A drug already sold in Europe hampers the relentless assault of late-stage Alzheimer's disease, a new study reveals. The finding suggests that the drug, called memantine, could help patients previously considered untreatable.
"This is really the first drug that seems to have had salutary effects in the more advanced cases of Alzheimer's disease," says Neil S. Buckholtz, a neuroscientist who heads the Dementia and Aging Branch of the National Institute on Aging in Bethesda, Md.
Although the drug has been used in Germany against dementias since the 1980s, its effectiveness had never been definitively demonstrated in a study of Alzheimer's patients. The first evidence that memantine might slow late-stage Alzheimer's disease came in 1999 from a preliminary report by scientists in Latvia, says Barry Reisberg of New York University School of Medicine.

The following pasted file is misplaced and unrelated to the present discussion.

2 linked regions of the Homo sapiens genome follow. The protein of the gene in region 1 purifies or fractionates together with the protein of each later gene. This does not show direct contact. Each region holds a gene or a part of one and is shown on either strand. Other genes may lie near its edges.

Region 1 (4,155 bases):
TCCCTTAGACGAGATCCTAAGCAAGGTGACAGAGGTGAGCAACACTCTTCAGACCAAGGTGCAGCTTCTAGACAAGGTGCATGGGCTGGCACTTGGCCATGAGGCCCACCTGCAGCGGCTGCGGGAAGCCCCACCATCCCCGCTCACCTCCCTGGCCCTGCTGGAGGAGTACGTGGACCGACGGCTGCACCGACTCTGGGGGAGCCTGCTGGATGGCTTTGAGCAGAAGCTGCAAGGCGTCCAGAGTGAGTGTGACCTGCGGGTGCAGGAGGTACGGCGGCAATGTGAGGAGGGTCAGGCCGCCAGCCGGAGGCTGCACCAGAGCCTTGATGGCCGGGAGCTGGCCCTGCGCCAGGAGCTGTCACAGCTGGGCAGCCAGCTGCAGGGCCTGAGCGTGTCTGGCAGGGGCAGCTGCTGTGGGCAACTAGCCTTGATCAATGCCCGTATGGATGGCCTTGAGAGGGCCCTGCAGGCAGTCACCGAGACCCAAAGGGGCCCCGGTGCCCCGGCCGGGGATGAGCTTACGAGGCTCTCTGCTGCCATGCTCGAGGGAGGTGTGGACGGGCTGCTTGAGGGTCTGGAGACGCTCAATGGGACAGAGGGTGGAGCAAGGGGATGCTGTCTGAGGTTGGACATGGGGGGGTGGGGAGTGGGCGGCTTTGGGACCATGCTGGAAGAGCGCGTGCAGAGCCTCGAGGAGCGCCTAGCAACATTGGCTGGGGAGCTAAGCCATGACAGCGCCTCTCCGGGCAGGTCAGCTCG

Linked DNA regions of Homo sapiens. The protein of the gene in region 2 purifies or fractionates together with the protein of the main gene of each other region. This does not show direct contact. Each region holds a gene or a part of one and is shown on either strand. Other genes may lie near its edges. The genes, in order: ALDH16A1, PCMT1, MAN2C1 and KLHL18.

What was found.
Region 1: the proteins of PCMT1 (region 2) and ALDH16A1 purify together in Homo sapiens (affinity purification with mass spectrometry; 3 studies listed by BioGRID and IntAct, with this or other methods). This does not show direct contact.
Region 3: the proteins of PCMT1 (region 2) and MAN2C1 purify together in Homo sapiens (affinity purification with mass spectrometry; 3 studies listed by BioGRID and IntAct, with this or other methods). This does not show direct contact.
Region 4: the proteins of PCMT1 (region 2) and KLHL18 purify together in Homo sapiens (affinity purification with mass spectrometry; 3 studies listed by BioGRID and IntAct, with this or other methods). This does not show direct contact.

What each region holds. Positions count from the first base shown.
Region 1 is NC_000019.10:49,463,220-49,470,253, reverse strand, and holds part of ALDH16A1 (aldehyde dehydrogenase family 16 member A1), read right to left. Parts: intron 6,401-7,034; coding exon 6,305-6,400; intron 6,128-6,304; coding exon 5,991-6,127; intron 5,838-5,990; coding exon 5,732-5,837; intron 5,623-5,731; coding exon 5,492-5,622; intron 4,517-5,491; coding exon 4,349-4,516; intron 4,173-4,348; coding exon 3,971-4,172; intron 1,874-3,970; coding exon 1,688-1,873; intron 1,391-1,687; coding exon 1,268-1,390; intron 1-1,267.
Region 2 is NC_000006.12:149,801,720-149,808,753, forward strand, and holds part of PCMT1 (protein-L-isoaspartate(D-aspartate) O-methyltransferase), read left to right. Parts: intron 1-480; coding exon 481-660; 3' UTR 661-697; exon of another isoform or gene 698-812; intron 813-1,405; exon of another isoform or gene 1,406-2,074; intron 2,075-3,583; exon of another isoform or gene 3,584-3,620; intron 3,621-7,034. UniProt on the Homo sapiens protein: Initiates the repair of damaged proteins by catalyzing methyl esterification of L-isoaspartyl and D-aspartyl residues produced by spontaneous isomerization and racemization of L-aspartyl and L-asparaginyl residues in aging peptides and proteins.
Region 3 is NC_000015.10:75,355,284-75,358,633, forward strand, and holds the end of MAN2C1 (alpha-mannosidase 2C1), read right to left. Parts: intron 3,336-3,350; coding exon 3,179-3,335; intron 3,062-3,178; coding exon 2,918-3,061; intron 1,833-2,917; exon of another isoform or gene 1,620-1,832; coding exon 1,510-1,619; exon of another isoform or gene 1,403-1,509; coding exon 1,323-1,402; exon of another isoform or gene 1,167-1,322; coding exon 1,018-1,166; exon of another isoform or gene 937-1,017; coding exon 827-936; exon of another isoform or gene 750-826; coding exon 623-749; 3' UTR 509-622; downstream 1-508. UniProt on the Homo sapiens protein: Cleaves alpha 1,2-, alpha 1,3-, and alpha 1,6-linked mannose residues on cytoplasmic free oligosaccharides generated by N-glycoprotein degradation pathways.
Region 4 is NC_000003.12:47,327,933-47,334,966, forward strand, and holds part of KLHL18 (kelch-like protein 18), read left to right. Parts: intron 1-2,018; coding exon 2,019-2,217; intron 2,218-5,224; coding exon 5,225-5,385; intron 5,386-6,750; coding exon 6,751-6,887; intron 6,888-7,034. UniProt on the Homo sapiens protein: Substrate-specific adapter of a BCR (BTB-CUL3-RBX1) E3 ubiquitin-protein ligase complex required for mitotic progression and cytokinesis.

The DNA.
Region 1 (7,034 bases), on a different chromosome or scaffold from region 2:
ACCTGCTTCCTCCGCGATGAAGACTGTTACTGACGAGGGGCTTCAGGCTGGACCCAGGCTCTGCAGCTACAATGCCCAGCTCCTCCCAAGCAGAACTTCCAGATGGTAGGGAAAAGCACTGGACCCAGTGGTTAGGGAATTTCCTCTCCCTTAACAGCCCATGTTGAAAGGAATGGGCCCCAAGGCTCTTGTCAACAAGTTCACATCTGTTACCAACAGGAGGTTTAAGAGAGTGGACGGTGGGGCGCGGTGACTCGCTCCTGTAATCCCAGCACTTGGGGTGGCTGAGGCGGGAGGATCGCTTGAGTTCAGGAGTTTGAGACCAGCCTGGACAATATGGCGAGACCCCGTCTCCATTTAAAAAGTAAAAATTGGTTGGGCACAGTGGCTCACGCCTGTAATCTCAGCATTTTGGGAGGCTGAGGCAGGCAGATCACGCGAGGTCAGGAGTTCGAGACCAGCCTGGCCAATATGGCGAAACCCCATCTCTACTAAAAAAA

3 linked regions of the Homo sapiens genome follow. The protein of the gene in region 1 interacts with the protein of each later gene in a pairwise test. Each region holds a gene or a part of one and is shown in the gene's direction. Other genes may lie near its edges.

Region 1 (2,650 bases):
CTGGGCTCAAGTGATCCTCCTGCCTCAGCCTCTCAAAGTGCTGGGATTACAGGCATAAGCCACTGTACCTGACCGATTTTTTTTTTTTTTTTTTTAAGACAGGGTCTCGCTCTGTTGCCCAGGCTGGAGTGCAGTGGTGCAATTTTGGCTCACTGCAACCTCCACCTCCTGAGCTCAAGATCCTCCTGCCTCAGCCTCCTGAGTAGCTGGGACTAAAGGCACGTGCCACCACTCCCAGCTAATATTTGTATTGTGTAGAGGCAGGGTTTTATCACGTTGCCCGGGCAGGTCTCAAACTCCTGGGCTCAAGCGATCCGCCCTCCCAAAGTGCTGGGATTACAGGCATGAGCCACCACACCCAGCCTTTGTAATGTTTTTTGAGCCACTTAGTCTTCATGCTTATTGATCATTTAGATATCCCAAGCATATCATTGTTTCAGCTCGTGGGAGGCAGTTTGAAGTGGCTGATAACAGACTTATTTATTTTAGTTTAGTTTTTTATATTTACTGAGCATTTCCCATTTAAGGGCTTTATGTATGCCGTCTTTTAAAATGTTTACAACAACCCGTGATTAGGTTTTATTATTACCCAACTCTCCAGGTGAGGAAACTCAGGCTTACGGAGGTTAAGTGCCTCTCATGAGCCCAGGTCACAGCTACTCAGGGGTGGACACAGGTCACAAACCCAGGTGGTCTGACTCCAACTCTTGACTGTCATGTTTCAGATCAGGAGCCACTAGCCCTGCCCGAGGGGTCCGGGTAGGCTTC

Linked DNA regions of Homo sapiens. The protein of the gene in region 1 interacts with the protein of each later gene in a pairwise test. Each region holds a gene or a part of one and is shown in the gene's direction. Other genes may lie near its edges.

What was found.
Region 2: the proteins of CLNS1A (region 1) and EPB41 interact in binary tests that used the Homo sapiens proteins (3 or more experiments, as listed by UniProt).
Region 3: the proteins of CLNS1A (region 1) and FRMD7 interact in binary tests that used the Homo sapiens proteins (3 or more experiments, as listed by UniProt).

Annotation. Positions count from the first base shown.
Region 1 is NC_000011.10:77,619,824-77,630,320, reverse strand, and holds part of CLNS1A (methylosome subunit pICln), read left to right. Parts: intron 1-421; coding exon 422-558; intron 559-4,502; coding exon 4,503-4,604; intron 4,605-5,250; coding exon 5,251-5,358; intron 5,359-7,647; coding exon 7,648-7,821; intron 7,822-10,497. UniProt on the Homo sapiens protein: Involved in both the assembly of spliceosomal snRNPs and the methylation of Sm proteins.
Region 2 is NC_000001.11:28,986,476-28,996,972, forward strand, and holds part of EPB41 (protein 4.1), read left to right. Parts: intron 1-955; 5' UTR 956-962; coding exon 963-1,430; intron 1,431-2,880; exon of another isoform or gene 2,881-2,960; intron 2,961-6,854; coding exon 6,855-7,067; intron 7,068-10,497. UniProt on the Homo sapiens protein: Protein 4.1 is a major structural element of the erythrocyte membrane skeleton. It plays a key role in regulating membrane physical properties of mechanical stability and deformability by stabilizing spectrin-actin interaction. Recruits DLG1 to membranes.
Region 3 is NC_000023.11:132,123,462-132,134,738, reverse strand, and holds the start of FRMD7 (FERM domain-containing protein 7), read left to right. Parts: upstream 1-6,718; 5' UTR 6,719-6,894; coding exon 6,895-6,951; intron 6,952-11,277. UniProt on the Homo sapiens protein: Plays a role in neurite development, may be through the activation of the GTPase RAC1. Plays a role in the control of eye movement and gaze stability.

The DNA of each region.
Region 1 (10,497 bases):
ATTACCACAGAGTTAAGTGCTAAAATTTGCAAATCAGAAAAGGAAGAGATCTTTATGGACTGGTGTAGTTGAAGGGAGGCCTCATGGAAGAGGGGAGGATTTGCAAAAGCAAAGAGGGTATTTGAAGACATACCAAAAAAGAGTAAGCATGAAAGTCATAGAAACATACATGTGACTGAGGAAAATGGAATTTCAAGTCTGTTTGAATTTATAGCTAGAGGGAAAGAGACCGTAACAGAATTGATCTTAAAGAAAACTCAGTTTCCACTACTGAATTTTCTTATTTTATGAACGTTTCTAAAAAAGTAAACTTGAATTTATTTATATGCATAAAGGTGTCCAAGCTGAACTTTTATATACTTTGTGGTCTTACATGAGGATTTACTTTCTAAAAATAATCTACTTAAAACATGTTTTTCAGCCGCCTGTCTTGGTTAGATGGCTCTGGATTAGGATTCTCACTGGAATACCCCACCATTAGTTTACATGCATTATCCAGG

Note: To comment, Science News subscribing members must now establish a separate login relationship with Disqus. Click the Disqus icon below, enter your e-mail and click “forgot password” to reset your password. You may also log into Disqus using Facebook, Twitter or Google.